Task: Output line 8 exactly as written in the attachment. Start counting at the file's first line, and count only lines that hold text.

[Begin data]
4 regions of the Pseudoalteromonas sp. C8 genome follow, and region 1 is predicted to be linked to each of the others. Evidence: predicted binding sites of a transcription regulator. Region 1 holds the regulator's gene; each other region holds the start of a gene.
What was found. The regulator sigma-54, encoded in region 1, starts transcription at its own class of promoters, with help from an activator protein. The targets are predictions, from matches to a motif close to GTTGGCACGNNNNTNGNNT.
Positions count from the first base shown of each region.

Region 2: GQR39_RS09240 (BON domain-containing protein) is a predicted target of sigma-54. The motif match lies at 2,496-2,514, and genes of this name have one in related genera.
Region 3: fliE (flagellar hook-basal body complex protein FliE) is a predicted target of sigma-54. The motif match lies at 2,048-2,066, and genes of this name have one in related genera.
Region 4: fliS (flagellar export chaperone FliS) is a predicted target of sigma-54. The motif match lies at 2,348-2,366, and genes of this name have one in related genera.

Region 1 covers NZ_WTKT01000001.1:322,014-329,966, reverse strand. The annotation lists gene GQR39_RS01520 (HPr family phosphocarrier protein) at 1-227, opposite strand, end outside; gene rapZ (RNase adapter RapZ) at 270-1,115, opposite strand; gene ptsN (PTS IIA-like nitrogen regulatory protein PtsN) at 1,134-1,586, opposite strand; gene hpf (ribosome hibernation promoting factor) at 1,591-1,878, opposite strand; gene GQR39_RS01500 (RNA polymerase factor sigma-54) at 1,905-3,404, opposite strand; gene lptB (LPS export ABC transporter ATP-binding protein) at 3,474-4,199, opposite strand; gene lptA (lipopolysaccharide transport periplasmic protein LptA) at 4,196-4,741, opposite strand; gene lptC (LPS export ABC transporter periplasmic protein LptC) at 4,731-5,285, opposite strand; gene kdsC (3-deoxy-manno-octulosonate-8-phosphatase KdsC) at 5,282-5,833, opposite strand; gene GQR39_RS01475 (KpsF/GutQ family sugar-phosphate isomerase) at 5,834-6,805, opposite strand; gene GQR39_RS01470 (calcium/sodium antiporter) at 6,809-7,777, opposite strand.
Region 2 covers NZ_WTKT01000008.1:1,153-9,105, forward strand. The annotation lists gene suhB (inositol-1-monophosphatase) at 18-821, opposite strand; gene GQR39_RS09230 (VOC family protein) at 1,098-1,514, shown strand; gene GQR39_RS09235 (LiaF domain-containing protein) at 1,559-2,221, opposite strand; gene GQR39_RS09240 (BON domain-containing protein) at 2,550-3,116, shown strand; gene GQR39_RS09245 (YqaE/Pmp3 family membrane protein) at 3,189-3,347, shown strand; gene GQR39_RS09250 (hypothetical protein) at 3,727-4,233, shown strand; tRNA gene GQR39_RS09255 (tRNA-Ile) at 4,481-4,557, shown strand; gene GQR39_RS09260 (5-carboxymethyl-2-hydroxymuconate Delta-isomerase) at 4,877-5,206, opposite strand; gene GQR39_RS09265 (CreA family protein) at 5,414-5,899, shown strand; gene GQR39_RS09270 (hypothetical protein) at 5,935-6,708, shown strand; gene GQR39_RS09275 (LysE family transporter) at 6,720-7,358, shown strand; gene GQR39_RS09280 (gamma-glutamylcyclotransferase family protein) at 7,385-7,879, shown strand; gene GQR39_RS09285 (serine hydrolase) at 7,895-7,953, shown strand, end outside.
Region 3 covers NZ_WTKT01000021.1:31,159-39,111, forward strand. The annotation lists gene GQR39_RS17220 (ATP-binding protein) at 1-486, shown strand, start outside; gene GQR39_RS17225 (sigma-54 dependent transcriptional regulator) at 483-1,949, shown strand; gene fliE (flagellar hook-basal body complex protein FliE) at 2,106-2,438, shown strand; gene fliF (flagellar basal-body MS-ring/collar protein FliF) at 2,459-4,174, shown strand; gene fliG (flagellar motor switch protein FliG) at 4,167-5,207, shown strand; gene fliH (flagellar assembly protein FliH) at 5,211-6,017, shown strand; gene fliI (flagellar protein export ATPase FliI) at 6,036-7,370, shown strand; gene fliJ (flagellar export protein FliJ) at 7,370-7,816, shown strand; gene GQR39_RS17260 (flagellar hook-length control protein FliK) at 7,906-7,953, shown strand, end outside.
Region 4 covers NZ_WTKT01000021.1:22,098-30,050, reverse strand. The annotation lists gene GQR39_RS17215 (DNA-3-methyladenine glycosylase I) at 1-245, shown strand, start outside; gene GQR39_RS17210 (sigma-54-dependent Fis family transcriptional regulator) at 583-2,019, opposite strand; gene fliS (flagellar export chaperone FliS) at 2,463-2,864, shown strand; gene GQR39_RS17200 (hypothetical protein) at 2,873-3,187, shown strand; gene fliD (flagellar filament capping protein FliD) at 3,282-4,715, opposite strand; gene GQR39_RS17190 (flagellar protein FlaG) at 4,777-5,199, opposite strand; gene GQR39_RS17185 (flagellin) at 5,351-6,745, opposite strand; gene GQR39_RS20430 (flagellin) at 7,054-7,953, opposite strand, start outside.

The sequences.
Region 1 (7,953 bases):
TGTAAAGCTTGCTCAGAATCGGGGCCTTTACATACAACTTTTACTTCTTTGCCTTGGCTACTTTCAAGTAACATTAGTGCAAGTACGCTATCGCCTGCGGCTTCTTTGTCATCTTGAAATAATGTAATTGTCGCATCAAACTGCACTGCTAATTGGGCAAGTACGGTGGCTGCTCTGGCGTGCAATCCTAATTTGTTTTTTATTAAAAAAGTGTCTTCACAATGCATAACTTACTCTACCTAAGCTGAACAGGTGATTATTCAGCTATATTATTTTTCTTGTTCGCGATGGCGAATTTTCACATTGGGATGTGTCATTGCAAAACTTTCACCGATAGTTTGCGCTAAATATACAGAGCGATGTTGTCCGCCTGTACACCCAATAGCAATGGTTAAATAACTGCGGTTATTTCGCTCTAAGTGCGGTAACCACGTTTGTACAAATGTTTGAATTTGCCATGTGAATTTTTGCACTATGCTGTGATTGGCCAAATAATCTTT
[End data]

Region 2 covers NZ_WTKT01000008.1:1,153-9,105, forward strand. The annotation lists gene suhB (inositol-1-monophosphatase) at 18-821, opposite strand; gene GQR39_RS09230 (VOC family protein) at 1,098-1,514, shown strand; gene GQR39_RS09235 (LiaF domain-containing protein) at 1,559-2,221, opposite strand; gene GQR39_RS09240 (BON domain-containing protein) at 2,550-3,116, shown strand; gene GQR39_RS09245 (YqaE/Pmp3 family membrane protein) at 3,189-3,347, shown strand; gene GQR39_RS09250 (hypothetical protein) at 3,727-4,233, shown strand; tRNA gene GQR39_RS09255 (tRNA-Ile) at 4,481-4,557, shown strand; gene GQR39_RS09260 (5-carboxymethyl-2-hydroxymuconate Delta-isomerase) at 4,877-5,206, opposite strand; gene GQR39_RS09265 (CreA family protein) at 5,414-5,899, shown strand; gene GQR39_RS09270 (hypothetical protein) at 5,935-6,708, shown strand; gene GQR39_RS09275 (LysE family transporter) at 6,720-7,358, shown strand; gene GQR39_RS09280 (gamma-glutamylcyclotransferase family protein) at 7,385-7,879, shown strand; gene GQR39_RS09285 (serine hydrolase) at 7,895-7,953, shown strand, end outside.